Women In Horror Month – A shameful confession

As I type, we’re just over halfway through ‘women in horror month’. If that’s news to you, you are not Derick Jacobi alone. If it hadn’t been for Facebook, I wouldn’t have had the first clue. I’m not even a tiny bit proud of that, but it is what it is. Ignorance is never a defense, but it still beats malevolence, in my book.

Here’s the more worrying thing – one of the practical consequences of this is that I’ve realised I know basically bugger all about female horror writers.

That’s a travesty.

I mean, okay, I know Poppy Z. Brite made Thomas Harris look like an amateur, that Anne Rice proved to me that I basically will never dig on vampires no matter how well they are written, and… that’s it. Oh, wait, no, I’m also familiar with the work of Mercedes Murdock Yardley, whose short fiction is astonishingly good and whose debut novel I devoured in less than a week. Still, when I think about the hundreds of genre novels I’ve read, that’s a pretty shaming strike rate.

This is profoundly embarrassing, for me. I was raised as a feminist. I self-identify as a feminist. I have a daughter and a step daughter and a wife and a mother and a sister and I need the world to be better and safer and kinder and more robust than it currently is for them. I need that. I follow @EverydaySexism on Twitter (and fellas, if you don’t you need to – trust me, you have no idea what the world looks like for half the population otherwise). I try really hard to write strong, complex, real female characters. I’m trying to raise my daughters to believe that they can be and do anything they want. And yet, here I sit with this big old blind spot right in my own wheelhouse.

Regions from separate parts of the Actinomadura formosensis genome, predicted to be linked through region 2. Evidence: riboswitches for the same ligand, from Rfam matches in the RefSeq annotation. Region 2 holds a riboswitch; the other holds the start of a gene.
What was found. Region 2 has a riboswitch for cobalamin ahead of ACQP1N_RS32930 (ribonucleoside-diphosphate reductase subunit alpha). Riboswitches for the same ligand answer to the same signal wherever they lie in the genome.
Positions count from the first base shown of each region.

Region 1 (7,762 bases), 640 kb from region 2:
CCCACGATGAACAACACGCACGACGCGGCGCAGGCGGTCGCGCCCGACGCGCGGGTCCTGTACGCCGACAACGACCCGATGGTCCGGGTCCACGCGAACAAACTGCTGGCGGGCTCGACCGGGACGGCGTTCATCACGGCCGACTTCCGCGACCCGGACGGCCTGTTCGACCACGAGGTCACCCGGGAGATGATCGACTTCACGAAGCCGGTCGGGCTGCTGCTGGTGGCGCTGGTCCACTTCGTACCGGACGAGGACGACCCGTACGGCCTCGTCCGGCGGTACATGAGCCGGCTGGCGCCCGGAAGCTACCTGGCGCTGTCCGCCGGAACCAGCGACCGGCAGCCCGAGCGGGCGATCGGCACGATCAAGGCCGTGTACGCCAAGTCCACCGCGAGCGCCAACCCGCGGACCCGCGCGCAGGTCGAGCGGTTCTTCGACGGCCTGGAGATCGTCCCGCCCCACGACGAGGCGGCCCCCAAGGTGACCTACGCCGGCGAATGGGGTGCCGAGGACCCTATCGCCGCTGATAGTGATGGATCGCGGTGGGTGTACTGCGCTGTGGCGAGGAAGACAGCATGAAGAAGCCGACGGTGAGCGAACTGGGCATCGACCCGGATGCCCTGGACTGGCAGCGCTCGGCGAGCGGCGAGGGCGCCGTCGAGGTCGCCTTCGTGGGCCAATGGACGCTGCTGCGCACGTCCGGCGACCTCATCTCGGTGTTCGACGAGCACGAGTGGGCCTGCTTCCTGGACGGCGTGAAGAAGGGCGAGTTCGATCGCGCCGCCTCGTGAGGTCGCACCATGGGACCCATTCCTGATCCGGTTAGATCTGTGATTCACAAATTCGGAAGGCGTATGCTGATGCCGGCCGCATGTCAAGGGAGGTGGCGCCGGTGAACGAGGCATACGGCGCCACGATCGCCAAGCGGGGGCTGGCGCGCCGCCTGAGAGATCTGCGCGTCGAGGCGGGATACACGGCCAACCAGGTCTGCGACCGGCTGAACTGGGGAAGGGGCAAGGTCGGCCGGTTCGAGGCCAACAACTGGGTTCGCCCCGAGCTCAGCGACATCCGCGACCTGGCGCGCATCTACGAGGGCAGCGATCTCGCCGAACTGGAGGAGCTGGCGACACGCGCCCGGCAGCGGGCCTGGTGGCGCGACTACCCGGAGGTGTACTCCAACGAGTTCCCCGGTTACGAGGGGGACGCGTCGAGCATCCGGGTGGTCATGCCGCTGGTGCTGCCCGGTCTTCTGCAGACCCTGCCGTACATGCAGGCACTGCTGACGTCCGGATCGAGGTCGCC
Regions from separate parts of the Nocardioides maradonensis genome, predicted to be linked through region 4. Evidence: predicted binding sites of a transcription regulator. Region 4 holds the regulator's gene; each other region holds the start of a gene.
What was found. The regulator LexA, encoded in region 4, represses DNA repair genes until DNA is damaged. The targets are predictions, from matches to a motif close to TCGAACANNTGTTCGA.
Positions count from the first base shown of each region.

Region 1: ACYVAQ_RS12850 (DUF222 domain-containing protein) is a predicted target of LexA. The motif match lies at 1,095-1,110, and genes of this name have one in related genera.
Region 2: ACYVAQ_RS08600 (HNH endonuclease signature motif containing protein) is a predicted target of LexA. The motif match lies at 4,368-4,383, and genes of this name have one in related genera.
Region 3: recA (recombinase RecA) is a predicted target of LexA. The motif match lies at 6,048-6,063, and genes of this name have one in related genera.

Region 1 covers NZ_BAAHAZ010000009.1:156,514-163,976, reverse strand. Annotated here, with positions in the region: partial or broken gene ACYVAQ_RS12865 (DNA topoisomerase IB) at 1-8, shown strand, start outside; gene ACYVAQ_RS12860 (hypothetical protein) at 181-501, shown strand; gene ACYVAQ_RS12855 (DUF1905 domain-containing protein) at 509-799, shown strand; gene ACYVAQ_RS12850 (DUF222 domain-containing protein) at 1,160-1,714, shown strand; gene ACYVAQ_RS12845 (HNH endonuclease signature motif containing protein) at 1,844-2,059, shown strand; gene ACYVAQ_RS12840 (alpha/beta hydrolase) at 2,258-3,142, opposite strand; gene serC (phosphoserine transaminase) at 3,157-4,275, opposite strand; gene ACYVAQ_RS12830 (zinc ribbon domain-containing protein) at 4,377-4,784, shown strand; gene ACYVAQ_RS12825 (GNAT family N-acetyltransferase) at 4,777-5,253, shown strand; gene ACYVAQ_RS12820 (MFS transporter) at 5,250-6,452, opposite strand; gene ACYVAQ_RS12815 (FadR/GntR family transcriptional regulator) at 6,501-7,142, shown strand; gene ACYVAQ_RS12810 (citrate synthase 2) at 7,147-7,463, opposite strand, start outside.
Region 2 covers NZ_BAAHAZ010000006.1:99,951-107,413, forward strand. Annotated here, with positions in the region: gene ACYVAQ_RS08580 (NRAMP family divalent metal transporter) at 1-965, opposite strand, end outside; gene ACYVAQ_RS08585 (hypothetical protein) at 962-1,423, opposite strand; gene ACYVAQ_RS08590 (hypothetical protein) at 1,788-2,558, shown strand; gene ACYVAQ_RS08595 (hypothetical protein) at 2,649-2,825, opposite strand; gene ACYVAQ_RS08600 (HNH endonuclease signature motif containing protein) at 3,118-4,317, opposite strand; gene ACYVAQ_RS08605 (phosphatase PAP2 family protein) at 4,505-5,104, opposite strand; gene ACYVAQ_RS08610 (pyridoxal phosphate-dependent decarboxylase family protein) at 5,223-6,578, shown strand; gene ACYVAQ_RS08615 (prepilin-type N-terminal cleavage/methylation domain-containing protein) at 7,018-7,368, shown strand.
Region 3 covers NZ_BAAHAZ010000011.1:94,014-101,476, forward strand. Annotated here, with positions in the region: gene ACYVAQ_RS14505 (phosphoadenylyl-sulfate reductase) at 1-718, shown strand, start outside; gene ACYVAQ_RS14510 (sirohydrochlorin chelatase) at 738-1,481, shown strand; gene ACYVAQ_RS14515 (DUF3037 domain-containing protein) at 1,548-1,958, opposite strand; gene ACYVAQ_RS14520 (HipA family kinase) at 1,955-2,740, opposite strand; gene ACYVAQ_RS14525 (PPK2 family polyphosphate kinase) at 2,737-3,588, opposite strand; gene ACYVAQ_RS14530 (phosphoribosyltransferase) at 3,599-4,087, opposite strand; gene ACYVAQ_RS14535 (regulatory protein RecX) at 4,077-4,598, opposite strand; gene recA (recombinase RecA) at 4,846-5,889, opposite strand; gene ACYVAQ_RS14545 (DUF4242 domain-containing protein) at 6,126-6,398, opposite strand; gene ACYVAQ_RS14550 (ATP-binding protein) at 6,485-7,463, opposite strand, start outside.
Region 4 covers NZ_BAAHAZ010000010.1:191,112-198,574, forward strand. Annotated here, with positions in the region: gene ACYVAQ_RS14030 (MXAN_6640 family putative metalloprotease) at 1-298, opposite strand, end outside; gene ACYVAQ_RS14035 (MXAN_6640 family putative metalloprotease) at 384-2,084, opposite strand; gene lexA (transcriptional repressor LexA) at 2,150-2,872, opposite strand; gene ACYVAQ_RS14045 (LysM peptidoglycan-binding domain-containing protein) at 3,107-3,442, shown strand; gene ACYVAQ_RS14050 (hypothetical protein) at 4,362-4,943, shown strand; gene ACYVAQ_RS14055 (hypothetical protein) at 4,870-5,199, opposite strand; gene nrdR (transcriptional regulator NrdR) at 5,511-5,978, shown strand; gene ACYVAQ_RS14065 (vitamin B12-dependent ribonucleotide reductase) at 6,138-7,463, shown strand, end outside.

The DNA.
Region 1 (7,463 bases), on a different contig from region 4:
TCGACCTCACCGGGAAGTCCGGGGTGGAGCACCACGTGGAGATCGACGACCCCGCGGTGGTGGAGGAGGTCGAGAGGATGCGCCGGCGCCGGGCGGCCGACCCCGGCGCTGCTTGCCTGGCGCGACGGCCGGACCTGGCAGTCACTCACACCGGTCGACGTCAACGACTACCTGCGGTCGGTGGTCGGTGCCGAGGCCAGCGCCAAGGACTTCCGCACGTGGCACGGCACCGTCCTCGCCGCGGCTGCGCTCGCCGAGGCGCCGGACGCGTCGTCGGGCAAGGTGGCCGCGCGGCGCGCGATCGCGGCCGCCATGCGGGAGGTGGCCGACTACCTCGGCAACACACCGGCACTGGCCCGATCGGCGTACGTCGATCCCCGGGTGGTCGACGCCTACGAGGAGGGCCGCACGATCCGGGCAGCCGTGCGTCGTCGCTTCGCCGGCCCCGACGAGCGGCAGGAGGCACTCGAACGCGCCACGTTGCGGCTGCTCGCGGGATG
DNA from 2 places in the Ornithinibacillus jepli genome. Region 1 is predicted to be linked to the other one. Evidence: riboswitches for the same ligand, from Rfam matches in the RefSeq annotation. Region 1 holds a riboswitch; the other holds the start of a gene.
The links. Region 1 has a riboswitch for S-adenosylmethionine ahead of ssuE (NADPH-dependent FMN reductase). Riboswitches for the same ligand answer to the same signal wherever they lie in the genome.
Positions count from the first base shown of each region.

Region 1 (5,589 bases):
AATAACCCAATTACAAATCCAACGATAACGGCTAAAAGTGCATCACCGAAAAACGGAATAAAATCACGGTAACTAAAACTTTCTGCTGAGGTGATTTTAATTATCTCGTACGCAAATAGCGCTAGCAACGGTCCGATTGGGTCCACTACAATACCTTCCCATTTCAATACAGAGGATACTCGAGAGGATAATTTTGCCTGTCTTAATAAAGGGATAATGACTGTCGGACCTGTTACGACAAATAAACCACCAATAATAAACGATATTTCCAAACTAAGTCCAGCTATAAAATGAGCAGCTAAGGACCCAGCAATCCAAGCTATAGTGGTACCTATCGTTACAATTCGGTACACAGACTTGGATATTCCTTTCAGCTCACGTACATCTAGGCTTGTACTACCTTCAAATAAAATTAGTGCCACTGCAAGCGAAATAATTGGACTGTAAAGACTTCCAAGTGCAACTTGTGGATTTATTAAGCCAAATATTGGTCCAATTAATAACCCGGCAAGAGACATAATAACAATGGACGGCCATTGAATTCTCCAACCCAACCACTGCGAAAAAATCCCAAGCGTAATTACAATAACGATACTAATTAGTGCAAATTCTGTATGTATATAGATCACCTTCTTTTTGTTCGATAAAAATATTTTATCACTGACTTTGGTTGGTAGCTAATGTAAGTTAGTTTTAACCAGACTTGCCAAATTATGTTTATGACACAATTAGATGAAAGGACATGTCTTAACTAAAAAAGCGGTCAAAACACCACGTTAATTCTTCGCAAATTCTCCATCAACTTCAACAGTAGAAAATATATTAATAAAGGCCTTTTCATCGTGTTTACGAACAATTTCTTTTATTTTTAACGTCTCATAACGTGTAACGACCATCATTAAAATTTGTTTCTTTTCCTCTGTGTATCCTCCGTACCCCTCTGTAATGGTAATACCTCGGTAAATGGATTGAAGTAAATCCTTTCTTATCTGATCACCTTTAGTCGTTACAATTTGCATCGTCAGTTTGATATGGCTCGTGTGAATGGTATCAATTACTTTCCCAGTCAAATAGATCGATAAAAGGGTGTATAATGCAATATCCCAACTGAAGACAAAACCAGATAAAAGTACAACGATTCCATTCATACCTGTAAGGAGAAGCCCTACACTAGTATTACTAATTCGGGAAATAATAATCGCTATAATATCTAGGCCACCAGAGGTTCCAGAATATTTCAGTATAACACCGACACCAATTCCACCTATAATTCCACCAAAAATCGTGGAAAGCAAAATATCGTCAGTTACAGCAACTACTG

Oops. Also, sorry.

(I have a silver lining with the above, and it’s this – I do believe I’ve successfully answered the question ‘Do we really need Women in Horror month’? Because clearly I bloody well did, and I can’t possibly be the only one.)

So, good and kind blog readers, I cry your pardon, and beg your assistance in rectifying this sorry state of affairs. The first five named female authored horror books I see in comments, I will buy the recommended book on Kindle and read – they will be my next five books. I need to broaden my horizons. Famous, indie, self-published, novel, novella, shorts collection, don’t care – if it’s broadly in the horror genre. and you recommend it, it’s good enough for me (no series please, and yes, of course you can recommend your own work). Assuming I have nice things to say (and if you’re recommending them, I’m sure I will), I’ll report back here.

Number two, all my profits from the February sales of my debut e-novella are going to my local women’s shelter. Because I need to do better.

And by the way, thanks for sticking with this, and with me. I remain grateful, and feel more humbled than ever.

Kit Power

PS – I realise there’s a whole gigantic can of worms lurking behind the question ‘why did it take Women in Horror Month for you to think about this issue?’ That can of worms is, I strongly suspect, labelled ‘male privilege’, and I hope you’ll forgive me for keeping my thinking on that subject off-line for the moment. Believe me, I am thinking about it, long and hard.



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